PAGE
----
Tuesday, November 22, 2011

Fracking Gas = Climate Crash

MUSIC CREDIT: the theme music this week is "My Water's on Fire Tonight" written and performed by David Holmes, Andrew Bean, Niel Bekker. Australian compilation album: "Whole Lotta Frackin' Going On"

Recording credit: Robert Howarth speech at ASPO recorded by Carl Etnier of Equal Time Radio, Vermont. Speech courtesy of ASPO USA.


For years, governments, industry, and TV ads told us natural gas is the safe bridge fuel while we move away from dirty coal and oil.

Cornell University scientist Robert Howarth wondered "Is that true?". When Howarth found no science to back up big claims for the gas industry, he and a team from Cornell went to work.

The results are startling. In the short-term, escaped methane from gas fracking threaten to tip us into catastrophic climate change. The total impact of the shale gas industry may be worse than coal. In the United States, where thousands and thousands of new gas wells are drilled, almost half of all greenhouse gas emissions may come from methane. The "natural" gas industry is the largest single source of methane emissions.

The frackers vent loads of gases for the first two weeks after drilling, before connecting pipes. They could collect (and sell) this "waste" methane (read "climate killer") but don't bother. Natural gas storage facilities also vent methane as part of their designed operation. Old leaking gas delivery systems complete the job.

Methane is rising in the atmosphere. New science from Dr. Drew Shindell shows in the first 20 years, methane is 105 times more powerful a greenhouse gas than CO2.

Even at 100 years, Shindell finds methane is combining with other air pollution to generate an impact 33 times more powerful than CO2. Not 21, as determined in the 1990's by the IPCC. That old figure is still being used by industry and governments. Expect a change as Shindell becomes the new lead author of this section in the upcoming IPCC.

You must hear Dr. Robert Howarth explain the importance of new science on methane. he is the expert, I am not.

The industry insists we only calculate methane over a 100 year period. But the latest report from the International Energy Agency (generally a conservative source) says our climate future will be determined in the next 5 years. More new science suspects the burst of methane helped tip us into a mass extinction 250 million years ago.

The 20 year time frame for methane could be the jolt that tips other systems into positive feedback loops. Like igniting the peat in the Arctic. Or warming shallow seas enough to release frozen methane clathrates from the bottom (which started to happen last year). If either of those go, we are toast.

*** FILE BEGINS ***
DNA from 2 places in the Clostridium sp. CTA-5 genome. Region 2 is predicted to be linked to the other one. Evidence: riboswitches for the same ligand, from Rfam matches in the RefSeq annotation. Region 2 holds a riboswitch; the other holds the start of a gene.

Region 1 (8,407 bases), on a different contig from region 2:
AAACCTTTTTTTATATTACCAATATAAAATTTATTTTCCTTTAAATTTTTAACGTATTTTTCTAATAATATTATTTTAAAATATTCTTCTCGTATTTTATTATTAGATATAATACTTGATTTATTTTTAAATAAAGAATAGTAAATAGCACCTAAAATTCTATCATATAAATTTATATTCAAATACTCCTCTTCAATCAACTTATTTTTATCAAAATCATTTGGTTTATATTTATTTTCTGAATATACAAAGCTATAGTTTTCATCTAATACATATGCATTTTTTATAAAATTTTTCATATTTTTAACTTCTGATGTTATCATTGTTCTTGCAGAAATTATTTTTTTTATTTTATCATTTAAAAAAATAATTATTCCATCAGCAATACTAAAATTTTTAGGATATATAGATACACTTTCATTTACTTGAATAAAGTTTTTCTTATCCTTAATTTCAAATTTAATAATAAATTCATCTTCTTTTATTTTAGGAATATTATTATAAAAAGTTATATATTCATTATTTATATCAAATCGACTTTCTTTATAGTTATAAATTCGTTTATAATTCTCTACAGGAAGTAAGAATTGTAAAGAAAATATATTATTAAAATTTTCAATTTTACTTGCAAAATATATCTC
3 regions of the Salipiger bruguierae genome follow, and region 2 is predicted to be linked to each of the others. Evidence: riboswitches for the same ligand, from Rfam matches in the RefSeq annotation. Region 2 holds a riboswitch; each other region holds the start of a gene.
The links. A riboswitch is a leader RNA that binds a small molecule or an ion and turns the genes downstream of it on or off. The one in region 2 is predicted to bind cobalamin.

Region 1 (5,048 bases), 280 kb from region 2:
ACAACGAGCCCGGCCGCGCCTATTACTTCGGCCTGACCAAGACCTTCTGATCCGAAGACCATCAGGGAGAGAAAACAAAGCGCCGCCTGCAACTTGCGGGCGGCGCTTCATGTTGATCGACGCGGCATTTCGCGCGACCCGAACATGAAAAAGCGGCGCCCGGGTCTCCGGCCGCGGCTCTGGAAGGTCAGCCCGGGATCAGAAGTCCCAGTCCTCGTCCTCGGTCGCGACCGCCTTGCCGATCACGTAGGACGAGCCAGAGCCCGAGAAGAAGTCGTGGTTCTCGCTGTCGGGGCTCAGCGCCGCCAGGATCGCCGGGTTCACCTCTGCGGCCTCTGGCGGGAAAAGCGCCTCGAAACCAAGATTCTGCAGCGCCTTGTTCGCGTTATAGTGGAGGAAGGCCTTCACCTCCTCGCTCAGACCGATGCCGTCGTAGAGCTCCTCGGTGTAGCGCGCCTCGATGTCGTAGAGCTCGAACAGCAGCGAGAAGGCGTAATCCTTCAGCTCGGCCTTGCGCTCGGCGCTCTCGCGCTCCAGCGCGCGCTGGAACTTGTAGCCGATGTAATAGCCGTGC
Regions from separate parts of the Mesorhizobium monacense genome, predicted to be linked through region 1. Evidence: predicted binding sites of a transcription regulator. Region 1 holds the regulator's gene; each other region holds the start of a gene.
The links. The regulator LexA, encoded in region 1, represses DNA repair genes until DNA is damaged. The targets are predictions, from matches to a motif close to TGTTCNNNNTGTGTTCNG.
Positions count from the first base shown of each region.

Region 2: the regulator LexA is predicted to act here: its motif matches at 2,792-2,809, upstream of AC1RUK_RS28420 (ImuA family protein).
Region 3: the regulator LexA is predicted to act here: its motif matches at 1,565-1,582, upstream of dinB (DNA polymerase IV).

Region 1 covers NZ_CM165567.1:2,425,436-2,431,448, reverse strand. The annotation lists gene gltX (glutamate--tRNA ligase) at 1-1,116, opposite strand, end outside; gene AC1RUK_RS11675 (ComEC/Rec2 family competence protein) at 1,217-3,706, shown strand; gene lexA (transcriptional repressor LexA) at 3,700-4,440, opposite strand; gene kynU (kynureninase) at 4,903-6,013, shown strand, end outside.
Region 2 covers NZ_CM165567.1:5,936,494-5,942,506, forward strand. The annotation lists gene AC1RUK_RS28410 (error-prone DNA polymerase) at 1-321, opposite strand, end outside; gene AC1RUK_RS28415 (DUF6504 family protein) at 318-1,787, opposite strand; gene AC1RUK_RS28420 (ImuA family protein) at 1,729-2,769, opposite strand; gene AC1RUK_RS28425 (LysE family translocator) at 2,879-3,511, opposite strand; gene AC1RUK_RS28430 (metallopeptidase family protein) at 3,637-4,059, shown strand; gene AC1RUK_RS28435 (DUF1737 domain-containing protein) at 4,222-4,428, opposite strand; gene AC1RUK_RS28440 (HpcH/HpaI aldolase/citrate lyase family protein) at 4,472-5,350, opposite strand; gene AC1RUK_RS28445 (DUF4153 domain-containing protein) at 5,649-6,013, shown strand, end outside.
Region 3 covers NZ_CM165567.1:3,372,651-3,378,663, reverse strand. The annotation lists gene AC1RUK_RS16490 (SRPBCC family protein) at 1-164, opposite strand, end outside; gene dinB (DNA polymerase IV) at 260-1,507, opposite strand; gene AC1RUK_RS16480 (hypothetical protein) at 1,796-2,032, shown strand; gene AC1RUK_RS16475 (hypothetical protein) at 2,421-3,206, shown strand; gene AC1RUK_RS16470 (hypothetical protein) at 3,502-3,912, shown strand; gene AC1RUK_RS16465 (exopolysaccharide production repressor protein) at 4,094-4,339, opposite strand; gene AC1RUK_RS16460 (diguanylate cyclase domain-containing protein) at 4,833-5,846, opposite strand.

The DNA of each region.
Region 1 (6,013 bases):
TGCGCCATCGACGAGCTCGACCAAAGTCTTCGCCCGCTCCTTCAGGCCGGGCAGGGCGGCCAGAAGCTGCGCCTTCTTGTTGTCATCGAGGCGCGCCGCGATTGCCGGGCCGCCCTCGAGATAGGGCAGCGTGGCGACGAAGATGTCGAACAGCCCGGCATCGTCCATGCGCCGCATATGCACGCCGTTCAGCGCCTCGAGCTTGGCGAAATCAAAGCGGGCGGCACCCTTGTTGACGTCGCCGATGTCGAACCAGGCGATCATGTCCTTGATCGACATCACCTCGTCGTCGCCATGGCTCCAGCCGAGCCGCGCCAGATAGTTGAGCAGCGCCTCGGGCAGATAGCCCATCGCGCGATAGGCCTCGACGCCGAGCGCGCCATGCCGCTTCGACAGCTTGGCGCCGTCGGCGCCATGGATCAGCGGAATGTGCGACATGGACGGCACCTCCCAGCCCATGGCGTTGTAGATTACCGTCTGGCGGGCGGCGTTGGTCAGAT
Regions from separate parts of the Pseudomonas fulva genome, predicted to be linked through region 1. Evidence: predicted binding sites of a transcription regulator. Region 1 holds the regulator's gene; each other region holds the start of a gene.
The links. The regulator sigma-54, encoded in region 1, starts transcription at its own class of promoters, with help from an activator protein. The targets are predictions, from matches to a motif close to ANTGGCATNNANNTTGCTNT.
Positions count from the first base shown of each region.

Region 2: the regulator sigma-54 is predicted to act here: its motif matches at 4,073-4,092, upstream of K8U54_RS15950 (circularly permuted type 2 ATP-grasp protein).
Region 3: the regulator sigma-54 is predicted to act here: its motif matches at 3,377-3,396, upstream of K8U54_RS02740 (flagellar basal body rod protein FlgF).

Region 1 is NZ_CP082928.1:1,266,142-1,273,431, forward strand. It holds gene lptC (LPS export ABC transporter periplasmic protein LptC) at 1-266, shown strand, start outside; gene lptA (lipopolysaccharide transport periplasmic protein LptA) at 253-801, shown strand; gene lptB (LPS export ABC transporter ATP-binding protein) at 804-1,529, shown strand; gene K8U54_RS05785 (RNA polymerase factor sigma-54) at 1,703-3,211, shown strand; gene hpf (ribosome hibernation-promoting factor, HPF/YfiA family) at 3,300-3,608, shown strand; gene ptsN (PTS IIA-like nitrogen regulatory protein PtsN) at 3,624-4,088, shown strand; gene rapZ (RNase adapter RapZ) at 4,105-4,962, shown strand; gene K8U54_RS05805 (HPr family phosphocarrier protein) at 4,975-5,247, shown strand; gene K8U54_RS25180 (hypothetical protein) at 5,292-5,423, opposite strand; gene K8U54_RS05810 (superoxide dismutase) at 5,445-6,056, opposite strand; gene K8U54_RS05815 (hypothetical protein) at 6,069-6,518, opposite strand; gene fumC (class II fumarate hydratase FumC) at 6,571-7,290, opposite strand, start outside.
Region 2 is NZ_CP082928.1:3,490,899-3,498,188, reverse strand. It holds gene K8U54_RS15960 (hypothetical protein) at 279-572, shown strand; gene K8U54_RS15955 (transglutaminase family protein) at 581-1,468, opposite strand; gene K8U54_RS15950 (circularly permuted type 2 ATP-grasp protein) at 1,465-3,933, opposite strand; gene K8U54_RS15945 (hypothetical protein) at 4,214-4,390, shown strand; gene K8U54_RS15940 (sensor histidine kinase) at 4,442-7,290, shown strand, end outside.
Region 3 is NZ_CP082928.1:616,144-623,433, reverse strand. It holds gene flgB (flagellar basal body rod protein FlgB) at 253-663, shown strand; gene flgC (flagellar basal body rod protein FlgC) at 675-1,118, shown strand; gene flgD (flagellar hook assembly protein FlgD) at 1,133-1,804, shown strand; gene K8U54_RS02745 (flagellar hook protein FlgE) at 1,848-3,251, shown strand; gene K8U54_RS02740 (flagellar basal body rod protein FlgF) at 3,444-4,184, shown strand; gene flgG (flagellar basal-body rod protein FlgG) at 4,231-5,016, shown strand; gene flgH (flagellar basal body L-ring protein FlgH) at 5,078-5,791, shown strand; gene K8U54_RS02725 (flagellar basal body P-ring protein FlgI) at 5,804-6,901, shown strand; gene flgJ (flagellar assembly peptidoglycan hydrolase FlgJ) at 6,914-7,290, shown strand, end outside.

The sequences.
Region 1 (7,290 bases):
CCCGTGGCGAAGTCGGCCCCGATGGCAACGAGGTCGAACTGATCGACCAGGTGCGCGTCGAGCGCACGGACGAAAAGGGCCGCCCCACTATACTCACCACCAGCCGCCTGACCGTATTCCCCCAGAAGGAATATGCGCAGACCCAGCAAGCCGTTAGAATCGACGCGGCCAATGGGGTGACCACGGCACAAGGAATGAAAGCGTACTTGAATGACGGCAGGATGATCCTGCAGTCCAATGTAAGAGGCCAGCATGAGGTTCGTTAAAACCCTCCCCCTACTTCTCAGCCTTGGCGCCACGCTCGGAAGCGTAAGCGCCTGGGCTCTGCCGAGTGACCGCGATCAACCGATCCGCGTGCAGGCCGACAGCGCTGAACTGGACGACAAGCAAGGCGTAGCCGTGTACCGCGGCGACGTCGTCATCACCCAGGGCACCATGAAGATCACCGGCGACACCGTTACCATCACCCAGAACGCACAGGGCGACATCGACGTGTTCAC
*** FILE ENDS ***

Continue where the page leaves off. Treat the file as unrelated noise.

Robert Howarth has taken a lot of abuse for even daring to assemble a comprehensive look at the total greenhouse gas impact of the gas fracking industry, whether it is coal bed gas or shale gas. And we haven't even discussed the fact fracking is now known to cause earthquakes, uses incredible amounts of fresh water, and risks polluting whole watersheds with a single leak of the mass toxic chemicals pumped underground.

The United Kingdom may be next. With gas production from the North Sea fields down by 25 percent, there is a public relations push to get lots of gas fracking in the UK. This may be the next big environmental battle there.

Fracking mania has hit Canada and Australia as well. Everyone needs to know what the latest science says.

Program includes 27 minute speech by Professor Robert Howarth of Cornell at ASPO USA 2011, November 2nd in Washington D.C. Recorded by Carl Etnier of Equal Time Radio, Vermont. My thanks to ASOP USA for this fine presentation.

Then a follow-up interview this week with Robert Howarth, to fill in his hurried climax of the speech - that methane emissions, when calculated over 20 years, using the new higher rate discovered by Drew Shindell - could add up to at least 44% of all greenhouse gas emissions in the United States! We discuss this, and the importance of a 2006 paper by Dr. James Hansen of NASA, on the importance of controlling methane emissions.

I covered that in 2006 here for blog entry, or download the audio here.

In 2006, I also put out a "Methane Primer" which is still helpful. Blog for that primer is here, and the audio for download here.

But now I'll have to revisit that piece, since like the IPCC, I was told methane was only 21 times more powerful than CO2. The science moves so fast, it is already outdated just 5 years later.

Essentially, if we cannot control methane, we still lose the climate known over millenia, even if we could limit carbon dioxide emissions. Methane alone can tip us.

The natural gas industry, Howarth says, is the single largest source of methane in the U.S. Shale gas fracking makes that much, much worse.


We add an interview promised last week, with Samuel Labudde, about the billion dollar scam ripping off carbon credits.

Companies in China are threatening to release powerful greenhouse gases, unless these fake credits are continued. Ratepayers in Europe are being blackmailed.

LaBudde, a noted wildlife biologist, is also covering the climate beat for the Environmental Investigation Agency for the American branch of the organization.

To honor the craziness of gas fracking in Australia, the theme music this week is "My Water's on Fire Tonight" written and performed by David Holmes, Andrew Bean, Niel Bekker. Australian compilation album: "Whole Lotta Frackin' Going On"

The lyrics in "My Water's On Fire Tonight" is a product of Studio 20 NYU (bit.ly/hzGRYP) in collaboration with ProPublica.org (bit.ly/5tJN). The song is based on ProPublica's investigation on hydraulic fractured gas drilling (read the full investigation here: bit.ly/15sib6).

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